Cork's elasticity combined with its near-impermeability makes it suitable as a material for bottle stoppers, especially for wine bottles. Its low density makes it a suitable material for fishing floats and buoys. Sheets of cork, often the byproduct of more lucrative stopper production, are used to make floor tiles and bulletin boards.
Cork demand has increased due to a larger proportion of wine being sealed with cork rather than being sold in bulk. Since a tree's bark can only be harvested once a decade or so, supply is highly inelastic. Top quality corks are quite expensive, so cheaper brands have switched to lower quality cork, synthetic plastic stoppers, screwcaps, or other closures.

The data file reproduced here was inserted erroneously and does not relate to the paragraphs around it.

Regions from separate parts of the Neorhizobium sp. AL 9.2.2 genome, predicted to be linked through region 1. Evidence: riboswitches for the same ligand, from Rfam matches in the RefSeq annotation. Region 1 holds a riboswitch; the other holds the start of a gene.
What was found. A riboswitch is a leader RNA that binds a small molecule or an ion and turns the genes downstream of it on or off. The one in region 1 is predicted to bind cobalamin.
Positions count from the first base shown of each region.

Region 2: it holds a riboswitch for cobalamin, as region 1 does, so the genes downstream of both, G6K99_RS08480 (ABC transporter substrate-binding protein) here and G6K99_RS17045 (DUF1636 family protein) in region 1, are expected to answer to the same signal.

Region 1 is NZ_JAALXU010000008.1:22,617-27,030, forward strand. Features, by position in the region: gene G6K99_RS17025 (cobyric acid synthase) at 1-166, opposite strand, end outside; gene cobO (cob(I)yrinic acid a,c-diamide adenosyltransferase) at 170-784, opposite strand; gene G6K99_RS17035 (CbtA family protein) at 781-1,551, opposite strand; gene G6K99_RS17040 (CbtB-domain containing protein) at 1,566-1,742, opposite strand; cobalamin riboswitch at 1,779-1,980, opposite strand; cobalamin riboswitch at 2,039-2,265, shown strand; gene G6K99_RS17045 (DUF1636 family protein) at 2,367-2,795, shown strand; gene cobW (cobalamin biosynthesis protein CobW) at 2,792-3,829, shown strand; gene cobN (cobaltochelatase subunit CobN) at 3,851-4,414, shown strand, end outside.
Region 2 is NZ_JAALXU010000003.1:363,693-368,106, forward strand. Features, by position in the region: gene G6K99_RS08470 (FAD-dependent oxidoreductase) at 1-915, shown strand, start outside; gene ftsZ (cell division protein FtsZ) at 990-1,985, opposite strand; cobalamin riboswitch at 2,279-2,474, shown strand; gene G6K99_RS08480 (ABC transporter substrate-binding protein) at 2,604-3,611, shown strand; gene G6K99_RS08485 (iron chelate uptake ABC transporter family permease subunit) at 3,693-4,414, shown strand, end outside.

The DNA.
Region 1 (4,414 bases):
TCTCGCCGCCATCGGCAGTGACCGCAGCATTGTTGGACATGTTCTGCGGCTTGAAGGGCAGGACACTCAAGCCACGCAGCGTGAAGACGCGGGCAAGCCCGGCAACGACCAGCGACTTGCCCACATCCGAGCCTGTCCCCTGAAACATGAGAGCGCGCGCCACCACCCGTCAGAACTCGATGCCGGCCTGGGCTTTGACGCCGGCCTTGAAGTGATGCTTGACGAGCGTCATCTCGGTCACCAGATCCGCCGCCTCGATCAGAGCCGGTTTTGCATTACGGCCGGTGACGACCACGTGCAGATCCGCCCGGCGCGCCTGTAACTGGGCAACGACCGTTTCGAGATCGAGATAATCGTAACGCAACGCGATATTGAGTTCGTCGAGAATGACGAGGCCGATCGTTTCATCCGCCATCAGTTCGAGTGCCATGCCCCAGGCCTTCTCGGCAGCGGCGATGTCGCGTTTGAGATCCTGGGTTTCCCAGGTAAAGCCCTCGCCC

Cork contamination with harmless but foul-smelling trichloroanisole is one of the primary causes of cork taint in wine.
Note that the cork oak is unrelated to the family of "cork trees", which are not commonly used for cork product:
- Phellodendron amurense - Amur or Chinese cork tree
- Phellodendron japonicum - Japanese cork tree
- Phellodendron lavallei
- Phellodendron sachalinense